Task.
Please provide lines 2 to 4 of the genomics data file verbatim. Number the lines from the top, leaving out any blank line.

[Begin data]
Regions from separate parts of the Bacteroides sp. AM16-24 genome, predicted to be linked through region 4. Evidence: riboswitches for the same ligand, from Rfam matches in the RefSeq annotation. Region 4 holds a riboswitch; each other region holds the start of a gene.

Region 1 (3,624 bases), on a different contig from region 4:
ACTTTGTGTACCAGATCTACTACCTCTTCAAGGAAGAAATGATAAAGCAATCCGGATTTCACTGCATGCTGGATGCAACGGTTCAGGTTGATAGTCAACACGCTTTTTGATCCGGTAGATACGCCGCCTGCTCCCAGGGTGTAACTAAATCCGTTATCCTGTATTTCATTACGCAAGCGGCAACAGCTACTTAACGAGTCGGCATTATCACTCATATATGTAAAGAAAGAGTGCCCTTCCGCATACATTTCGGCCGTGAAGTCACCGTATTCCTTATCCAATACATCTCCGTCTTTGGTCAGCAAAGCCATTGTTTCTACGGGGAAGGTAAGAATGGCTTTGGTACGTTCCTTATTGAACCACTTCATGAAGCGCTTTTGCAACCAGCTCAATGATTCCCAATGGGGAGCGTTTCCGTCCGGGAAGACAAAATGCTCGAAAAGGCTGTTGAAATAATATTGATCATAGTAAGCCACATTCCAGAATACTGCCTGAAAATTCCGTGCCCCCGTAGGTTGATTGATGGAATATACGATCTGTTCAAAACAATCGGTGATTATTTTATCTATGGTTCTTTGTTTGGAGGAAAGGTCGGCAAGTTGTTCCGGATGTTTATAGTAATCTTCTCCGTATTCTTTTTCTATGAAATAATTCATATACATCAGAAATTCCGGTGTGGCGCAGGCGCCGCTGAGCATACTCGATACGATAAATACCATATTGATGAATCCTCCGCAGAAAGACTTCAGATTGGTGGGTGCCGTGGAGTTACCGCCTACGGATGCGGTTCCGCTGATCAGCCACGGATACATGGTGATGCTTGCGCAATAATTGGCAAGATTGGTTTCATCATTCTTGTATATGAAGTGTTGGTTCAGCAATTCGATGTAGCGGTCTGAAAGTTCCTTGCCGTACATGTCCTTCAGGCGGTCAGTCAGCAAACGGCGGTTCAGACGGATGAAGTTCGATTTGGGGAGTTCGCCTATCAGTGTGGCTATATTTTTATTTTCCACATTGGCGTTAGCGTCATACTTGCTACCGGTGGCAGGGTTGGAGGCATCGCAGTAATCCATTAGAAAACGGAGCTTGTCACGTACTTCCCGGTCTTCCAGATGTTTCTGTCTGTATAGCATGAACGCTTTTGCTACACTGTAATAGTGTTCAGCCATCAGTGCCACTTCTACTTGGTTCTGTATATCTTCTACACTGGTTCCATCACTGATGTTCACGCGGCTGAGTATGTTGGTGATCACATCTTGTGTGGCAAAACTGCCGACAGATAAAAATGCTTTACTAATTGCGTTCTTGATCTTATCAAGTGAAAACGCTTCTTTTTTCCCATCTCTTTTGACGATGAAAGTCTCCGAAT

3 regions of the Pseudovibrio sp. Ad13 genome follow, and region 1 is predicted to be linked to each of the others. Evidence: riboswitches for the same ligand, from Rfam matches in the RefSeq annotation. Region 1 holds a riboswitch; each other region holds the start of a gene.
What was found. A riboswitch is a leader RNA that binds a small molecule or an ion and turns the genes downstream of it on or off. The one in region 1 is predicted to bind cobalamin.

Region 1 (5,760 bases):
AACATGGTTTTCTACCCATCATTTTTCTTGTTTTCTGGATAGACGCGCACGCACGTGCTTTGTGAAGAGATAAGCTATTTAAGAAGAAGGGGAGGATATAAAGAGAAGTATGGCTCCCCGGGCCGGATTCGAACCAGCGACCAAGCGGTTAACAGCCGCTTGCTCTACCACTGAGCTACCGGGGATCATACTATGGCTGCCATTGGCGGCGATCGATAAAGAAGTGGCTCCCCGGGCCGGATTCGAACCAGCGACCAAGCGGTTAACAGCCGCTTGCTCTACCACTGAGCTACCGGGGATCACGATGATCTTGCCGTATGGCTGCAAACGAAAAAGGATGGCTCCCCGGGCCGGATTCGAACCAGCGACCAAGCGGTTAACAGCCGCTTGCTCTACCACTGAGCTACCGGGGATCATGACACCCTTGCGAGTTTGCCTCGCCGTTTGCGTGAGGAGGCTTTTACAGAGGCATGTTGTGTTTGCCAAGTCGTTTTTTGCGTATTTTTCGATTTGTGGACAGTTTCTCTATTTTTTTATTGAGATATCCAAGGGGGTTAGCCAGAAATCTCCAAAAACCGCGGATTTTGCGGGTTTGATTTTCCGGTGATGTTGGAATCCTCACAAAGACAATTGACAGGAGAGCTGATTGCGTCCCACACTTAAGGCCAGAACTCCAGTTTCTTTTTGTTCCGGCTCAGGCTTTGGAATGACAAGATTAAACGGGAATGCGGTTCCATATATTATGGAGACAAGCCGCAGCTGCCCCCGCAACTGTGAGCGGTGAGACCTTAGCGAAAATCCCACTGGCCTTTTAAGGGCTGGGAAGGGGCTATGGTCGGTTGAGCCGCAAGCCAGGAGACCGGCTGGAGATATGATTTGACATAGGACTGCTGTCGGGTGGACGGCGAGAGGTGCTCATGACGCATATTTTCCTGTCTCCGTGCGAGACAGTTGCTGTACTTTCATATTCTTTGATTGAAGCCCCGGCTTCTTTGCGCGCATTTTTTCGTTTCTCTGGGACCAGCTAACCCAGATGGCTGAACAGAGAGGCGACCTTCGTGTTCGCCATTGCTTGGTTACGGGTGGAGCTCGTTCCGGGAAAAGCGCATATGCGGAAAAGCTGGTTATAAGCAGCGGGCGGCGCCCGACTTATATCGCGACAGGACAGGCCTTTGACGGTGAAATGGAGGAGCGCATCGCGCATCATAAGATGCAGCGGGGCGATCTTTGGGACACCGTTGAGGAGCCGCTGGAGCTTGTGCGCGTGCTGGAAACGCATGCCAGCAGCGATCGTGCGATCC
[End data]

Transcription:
Region 1 (3,624 bases), on a different contig from region 4:
ACTTTGTGTACCAGATCTACTACCTCTTCAAGGAAGAAATGATAAAGCAATCCGGATTTCACTGCATGCTGGATGCAACGGTTCAGGTTGATAGTCAACACGCTTTTTGATCCGGTAGATACGCCGCCTGCTCCCAGGGTGTAACTAAATCCGTTATCCTGTATTTCATTACGCAAGCGGCAACAGCTACTTAACGAGTCGGCATTATCACTCATATATGTAAAGAAAGAGTGCCCTTCCGCATACATTTCGGCCGTGAAGTCACCGTATTCCTTATCCAATACATCTCCGTCTTTGGTCAGCAAAGCCATTGTTTCTACGGGGAAGGTAAGAATGGCTTTGGTACGTTCCTTATTGAACCACTTCATGAAGCGCTTTTGCAACCAGCTCAATGATTCCCAATGGGGAGCGTTTCCGTCCGGGAAGACAAAATGCTCGAAAAGGCTGTTGAAATAATATTGATCATAGTAAGCCACATTCCAGAATACTGCCTGAAAATTCCGTGCCCCCGTAGGTTGATTGATGGAATATACGATCTGTTCAAAACAATCGGTGATTATTTTATCTATGGTTCTTTGTTTGGAGGAAAGGTCGGCAAGTTGTTCCGGATGTTTATAGTAATCTTCTCCGTATTCTTTTTCTATGAAATAATTCATATACATCAGAAATTCCGGTGTGGCGCAGGCGCCGCTGAGCATACTCGATACGATAAATACCATATTGATGAATCCTCCGCAGAAAGACTTCAGATTGGTGGGTGCCGTGGAGTTACCGCCTACGGATGCGGTTCCGCTGATCAGCCACGGATACATGGTGATGCTTGCGCAATAATTGGCAAGATTGGTTTCATCATTCTTGTATATGAAGTGTTGGTTCAGCAATTCGATGTAGCGGTCTGAAAGTTCCTTGCCGTACATGTCCTTCAGGCGGTCAGTCAGCAAACGGCGGTTCAGACGGATGAAGTTCGATTTGGGGAGTTCGCCTATCAGTGTGGCTATATTTTTATTTTCCACATTGGCGTTAGCGTCATACTTGCTACCGGTGGCAGGGTTGGAGGCATCGCAGTAATCCATTAGAAAACGGAGCTTGTCACGTACTTCCCGGTCTTCCAGATGTTTCTGTCTGTATAGCATGAACGCTTTTGCTACACTGTAATAGTGTTCAGCCATCAGTGCCACTTCTACTTGGTTCTGTATATCTTCTACACTGGTTCCATCACTGATGTTCACGCGGCTGAGTATGTTGGTGATCACATCTTGTGTGGCAAAACTGCCGACAGATAAAAATGCTTTACTAATTGCGTTCTTGATCTTATCAAGTGAAAACGCTTCTTTTTTCCCATCTCTTTTGACGATGAAAGTCTCCGAAT

3 regions of the Pseudovibrio sp. Ad13 genome follow, and region 1 is predicted to be linked to each of the others. Evidence: riboswitches for the same ligand, from Rfam matches in the RefSeq annotation. Region 1 holds a riboswitch; each other region holds the start of a gene.